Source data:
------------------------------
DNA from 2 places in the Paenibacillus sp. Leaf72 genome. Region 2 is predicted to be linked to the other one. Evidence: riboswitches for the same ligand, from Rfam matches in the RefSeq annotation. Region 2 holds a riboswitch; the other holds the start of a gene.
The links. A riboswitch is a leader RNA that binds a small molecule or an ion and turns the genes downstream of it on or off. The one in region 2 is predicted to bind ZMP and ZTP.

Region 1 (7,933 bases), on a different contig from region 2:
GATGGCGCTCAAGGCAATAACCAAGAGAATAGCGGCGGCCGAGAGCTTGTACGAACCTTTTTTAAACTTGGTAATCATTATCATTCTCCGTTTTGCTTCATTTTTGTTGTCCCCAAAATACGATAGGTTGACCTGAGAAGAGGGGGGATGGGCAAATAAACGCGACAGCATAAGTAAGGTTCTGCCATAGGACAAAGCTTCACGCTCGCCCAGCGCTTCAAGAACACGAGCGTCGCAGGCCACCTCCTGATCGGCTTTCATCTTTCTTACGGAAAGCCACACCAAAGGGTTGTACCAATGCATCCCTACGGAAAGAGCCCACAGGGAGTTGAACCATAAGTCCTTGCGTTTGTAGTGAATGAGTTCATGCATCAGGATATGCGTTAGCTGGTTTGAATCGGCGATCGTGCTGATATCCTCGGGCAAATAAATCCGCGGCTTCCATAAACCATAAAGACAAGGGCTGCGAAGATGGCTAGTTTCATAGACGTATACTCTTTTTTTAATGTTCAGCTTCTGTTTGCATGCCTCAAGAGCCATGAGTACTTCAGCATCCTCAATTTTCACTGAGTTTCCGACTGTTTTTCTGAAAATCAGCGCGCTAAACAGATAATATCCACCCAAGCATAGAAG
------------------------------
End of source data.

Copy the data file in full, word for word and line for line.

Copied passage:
DNA from 2 places in the Paenibacillus sp. Leaf72 genome. Region 2 is predicted to be linked to the other one. Evidence: riboswitches for the same ligand, from Rfam matches in the RefSeq annotation. Region 2 holds a riboswitch; the other holds the start of a gene.
The links. A riboswitch is a leader RNA that binds a small molecule or an ion and turns the genes downstream of it on or off. The one in region 2 is predicted to bind ZMP and ZTP.

Region 1 (7,933 bases), on a different contig from region 2:
GATGGCGCTCAAGGCAATAACCAAGAGAATAGCGGCGGCCGAGAGCTTGTACGAACCTTTTTTAAACTTGGTAATCATTATCATTCTCCGTTTTGCTTCATTTTTGTTGTCCCCAAAATACGATAGGTTGACCTGAGAAGAGGGGGGATGGGCAAATAAACGCGACAGCATAAGTAAGGTTCTGCCATAGGACAAAGCTTCACGCTCGCCCAGCGCTTCAAGAACACGAGCGTCGCAGGCCACCTCCTGATCGGCTTTCATCTTTCTTACGGAAAGCCACACCAAAGGGTTGTACCAATGCATCCCTACGGAAAGAGCCCACAGGGAGTTGAACCATAAGTCCTTGCGTTTGTAGTGAATGAGTTCATGCATCAGGATATGCGTTAGCTGGTTTGAATCGGCGATCGTGCTGATATCCTCGGGCAAATAAATCCGCGGCTTCCATAAACCATAAAGACAAGGGCTGCGAAGATGGCTAGTTTCATAGACGTATACTCTTTTTTTAATGTTCAGCTTCTGTTTGCATGCCTCAAGAGCCATGAGTACTTCAGCATCCTCAATTTTCACTGAGTTTCCGACTGTTTTTCTGAAAATCAGCGCGCTAAACAGATAATATCCACCCAAGCATAGAAG